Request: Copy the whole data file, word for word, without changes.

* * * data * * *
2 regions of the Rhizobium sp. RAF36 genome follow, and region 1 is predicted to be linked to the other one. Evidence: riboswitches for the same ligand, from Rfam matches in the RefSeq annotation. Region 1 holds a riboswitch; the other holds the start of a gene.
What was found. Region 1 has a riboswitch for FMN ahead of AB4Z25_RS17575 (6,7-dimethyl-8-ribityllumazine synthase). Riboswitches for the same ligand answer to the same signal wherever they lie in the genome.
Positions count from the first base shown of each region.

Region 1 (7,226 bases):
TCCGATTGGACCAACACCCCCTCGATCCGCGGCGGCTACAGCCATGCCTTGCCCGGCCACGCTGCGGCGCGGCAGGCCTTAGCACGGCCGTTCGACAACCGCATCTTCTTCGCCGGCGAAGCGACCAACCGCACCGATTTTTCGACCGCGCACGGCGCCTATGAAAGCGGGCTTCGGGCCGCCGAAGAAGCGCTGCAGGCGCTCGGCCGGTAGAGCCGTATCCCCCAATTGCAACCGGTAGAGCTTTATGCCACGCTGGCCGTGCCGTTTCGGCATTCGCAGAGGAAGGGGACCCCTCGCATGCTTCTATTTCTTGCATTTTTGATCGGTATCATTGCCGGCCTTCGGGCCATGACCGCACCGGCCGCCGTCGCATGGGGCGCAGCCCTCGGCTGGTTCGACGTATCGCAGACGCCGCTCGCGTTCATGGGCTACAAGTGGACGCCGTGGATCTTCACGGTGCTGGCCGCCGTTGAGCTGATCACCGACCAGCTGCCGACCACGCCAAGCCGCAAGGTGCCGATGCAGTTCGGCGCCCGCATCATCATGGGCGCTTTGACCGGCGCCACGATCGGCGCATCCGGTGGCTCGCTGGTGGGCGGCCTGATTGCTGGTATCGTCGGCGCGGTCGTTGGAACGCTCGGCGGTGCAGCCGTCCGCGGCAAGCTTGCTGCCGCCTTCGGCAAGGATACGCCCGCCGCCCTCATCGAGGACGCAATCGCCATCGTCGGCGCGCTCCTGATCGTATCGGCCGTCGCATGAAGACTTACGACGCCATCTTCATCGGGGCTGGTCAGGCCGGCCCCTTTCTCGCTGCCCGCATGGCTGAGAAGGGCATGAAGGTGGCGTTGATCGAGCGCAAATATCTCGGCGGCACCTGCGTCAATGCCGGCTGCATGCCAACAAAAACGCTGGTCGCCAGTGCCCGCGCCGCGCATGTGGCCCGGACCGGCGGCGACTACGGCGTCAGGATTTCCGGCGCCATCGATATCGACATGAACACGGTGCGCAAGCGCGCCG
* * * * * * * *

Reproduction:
2 regions of the Rhizobium sp. RAF36 genome follow, and region 1 is predicted to be linked to the other one. Evidence: riboswitches for the same ligand, from Rfam matches in the RefSeq annotation. Region 1 holds a riboswitch; the other holds the start of a gene.
What was found. Region 1 has a riboswitch for FMN ahead of AB4Z25_RS17575 (6,7-dimethyl-8-ribityllumazine synthase). Riboswitches for the same ligand answer to the same signal wherever they lie in the genome.
Positions count from the first base shown of each region.

Region 1 (7,226 bases):
TCCGATTGGACCAACACCCCCTCGATCCGCGGCGGCTACAGCCATGCCTTGCCCGGCCACGCTGCGGCGCGGCAGGCCTTAGCACGGCCGTTCGACAACCGCATCTTCTTCGCCGGCGAAGCGACCAACCGCACCGATTTTTCGACCGCGCACGGCGCCTATGAAAGCGGGCTTCGGGCCGCCGAAGAAGCGCTGCAGGCGCTCGGCCGGTAGAGCCGTATCCCCCAATTGCAACCGGTAGAGCTTTATGCCACGCTGGCCGTGCCGTTTCGGCATTCGCAGAGGAAGGGGACCCCTCGCATGCTTCTATTTCTTGCATTTTTGATCGGTATCATTGCCGGCCTTCGGGCCATGACCGCACCGGCCGCCGTCGCATGGGGCGCAGCCCTCGGCTGGTTCGACGTATCGCAGACGCCGCTCGCGTTCATGGGCTACAAGTGGACGCCGTGGATCTTCACGGTGCTGGCCGCCGTTGAGCTGATCACCGACCAGCTGCCGACCACGCCAAGCCGCAAGGTGCCGATGCAGTTCGGCGCCCGCATCATCATGGGCGCTTTGACCGGCGCCACGATCGGCGCATCCGGTGGCTCGCTGGTGGGCGGCCTGATTGCTGGTATCGTCGGCGCGGTCGTTGGAACGCTCGGCGGTGCAGCCGTCCGCGGCAAGCTTGCTGCCGCCTTCGGCAAGGATACGCCCGCCGCCCTCATCGAGGACGCAATCGCCATCGTCGGCGCGCTCCTGATCGTATCGGCCGTCGCATGAAGACTTACGACGCCATCTTCATCGGGGCTGGTCAGGCCGGCCCCTTTCTCGCTGCCCGCATGGCTGAGAAGGGCATGAAGGTGGCGTTGATCGAGCGCAAATATCTCGGCGGCACCTGCGTCAATGCCGGCTGCATGCCAACAAAAACGCTGGTCGCCAGTGCCCGCGCCGCGCATGTGGCCCGGACCGGCGGCGACTACGGCGTCAGGATTTCCGGCGCCATCGATATCGACATGAACACGGTGCGCAAGCGCGCCG